The City of Prince George is withdrawing its appeal in a court case which sought to close the encampment on Lower Patricia Boulevard, also known as Moccasin Flats, and is apologizing for “inflicting serious harm on vulnernable people”.
Back on October 25, 2021 in the Prince George vs. Stewart case, Chief Justice Christopher Hinkson ruled against the City’s injunction request to close the encampment, which the city was appealing.
Then on Feb. 23 the city also lost a second time in court, when Justice Simon Coval ruled against the city’s second request to close the encampment in the Prince George vs. Johnny case.
The City says that after reviewing the Court in the Stewart and Johnny cases, and upon reviewing additional external legal advice, the City is re-evaluating its approach and response to homelessness and homeless encampments.
“In the Stewart and Johnny cases, the City proceeded to court based on the reports from service agencies responsible for the provision of housing that sufficient shelter space and housing existed in the City for all those in the Lower Patricia encampment,” states the City in a media release.
On hearing the cases, the Court ruled that not enough housing or shelter space which is accessible to all homeless people, is available in Prince George.
A recent housing needs report, commissioned by the city, also found that the city needs 72 more emergency shelter spaces including 40 emergency shelter units.
City apologizes to 'all those who experienced trauma'
In the judgment of the Prince George v. Johnny case, Justice Coval found that the City of Prince George “inflicted serious harm on vulnerable people,” when the city removed shelter structures from the Lower Patricia encampment on Nov. 17, 2021.
In the affidavits, Moccasin Flats residents stated they lost shelter, clothing, and irreplaceable personal items like the ashes of loved ones due to the destruction of the camp.
“The City of Prince George sincerely apologizes to all those who experienced trauma from our actions. The City dismantled a portion of the Lower Patricia encampment on the belief that those shelters were abandoned,” states the City.
“The City accepts the decision of Justice Coval, and understands what additional steps could have been taken to ensure those shelters had been permanently abandoned, and what additional evidence could have been brought to Court to show this to be the case.”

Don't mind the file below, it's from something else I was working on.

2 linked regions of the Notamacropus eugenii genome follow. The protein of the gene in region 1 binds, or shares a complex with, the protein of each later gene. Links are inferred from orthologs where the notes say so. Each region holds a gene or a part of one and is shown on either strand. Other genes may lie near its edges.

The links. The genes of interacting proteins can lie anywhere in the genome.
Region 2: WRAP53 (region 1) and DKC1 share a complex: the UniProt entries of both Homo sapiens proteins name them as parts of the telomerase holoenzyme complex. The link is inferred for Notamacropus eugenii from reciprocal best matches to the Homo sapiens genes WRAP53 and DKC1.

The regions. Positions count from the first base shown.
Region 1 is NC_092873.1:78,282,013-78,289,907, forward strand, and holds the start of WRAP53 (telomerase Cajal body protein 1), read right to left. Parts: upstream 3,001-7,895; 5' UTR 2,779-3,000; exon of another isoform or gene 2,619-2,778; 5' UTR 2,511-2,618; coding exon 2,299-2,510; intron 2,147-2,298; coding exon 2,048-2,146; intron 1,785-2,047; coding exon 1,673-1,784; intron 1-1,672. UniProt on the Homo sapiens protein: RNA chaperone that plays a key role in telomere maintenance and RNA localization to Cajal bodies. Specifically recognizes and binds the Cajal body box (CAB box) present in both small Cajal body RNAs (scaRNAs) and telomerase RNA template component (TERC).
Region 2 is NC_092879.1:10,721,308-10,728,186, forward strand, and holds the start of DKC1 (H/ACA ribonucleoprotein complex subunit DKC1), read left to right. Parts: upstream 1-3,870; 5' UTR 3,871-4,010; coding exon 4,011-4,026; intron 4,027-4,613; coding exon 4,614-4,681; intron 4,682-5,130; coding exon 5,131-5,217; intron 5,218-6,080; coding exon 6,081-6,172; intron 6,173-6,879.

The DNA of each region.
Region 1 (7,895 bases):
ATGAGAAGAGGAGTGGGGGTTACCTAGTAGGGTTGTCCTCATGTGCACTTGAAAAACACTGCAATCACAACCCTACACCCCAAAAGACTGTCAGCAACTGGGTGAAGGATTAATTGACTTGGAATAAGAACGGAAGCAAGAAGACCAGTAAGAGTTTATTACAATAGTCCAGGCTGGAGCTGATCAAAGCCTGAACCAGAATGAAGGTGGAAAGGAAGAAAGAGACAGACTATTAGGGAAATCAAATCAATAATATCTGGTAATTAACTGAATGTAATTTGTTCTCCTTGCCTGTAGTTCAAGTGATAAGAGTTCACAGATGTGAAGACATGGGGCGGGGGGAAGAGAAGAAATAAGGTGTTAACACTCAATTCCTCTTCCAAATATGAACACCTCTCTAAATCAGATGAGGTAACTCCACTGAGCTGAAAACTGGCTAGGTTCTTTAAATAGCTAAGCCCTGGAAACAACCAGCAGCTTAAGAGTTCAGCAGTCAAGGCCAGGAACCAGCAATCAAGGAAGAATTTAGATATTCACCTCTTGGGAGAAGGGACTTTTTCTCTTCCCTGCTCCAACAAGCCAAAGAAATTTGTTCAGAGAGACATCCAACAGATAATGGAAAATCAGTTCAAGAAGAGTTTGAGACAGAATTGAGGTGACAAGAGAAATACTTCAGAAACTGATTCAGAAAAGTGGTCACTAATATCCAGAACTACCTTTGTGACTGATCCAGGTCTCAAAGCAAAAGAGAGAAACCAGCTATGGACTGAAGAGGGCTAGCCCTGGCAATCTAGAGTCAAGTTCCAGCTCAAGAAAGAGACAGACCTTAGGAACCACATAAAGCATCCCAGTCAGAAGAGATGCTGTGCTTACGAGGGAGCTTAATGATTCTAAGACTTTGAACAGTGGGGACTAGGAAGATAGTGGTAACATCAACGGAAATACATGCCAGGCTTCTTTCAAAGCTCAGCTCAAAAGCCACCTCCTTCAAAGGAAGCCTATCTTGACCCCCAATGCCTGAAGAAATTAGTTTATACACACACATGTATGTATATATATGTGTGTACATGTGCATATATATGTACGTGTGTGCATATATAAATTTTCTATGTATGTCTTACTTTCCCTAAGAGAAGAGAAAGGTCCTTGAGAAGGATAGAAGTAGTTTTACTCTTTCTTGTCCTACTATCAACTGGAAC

The City says it regrets any harm caused by its actions and through the processes acted in good faith, with the benefit of legal advice, and in partnership with BC Housing and other service providers.
“The intention of the City has been to advance and protect the interests, health and safety of all the City’s residents – including encampment occupants, downtown business operators, and residents of the nearby Millar Addition subdivision.”
The City says that in the immediate future while housing solutions with health supports are sought for the remaining occupants of the Lower Patricia encampment, the City will work with the Province and BC Housing to find ways in which to mitigate the ongoing impact of the remaining encampment.
This includes working with the residents of the Millar Addition subdivision on measures to address their safety and security concerns.
“The City is deeply conscious of the impacts of homelessness on those who are experiencing it and of the impacts of encampments on the community, including on local residents and business operators.”
The city also notes that while the appeal has been withdrawn there are still pending legal issues with the court proceedings so it will not be providing further comment on legal matters.
'This was about to become a high-profile case'
BC First Nations Justice Council (BCFNJC), who represented the residents of Moccasin Flats, said it acknowledges the public apology and withdrawal of Appeal in the City of Prince George v Stewart.
BCFNJC says after having successfully argued in the Respondents’ favour and the Court refusing to grant an injunction for the dismantling of Moccasin Flats in October 2021, the City of Prince George dismantled portions of the encampment and at the same time appealed the decision.
“We are pleased that the City has withdrawn their Appeal and are no longer pursuing legal action against the vulnerable citizens of Prince George,” said Melanie Begalka, co-legal counsel for the Respondents.
“While we are disappointed that the Court of Appeal will not have the opportunity to weigh in on the legal issues, we are encouraged that the City is going to be taking a different approach, one that hopefully respects the rights, humanity and dignity of people sheltering outside.”
“This was about to become a high-profile case,” added Darlene Kavka, co-legal counsel for the Respondents.
“The Attorney General of BC, BC Civil Liberties Association, Pivot Legal Society and the BC Assembly of First Nations, had all been granted Intervenor status in this case. This would also have been a special sitting of the Court of Appeal held in the City of Prince George.”
BC First Nations Justice Council opened three Indigenous Justice Centers in 2020 in Prince Rupert, Prince George and Merritt to provide free legal service to BC Indigenous people.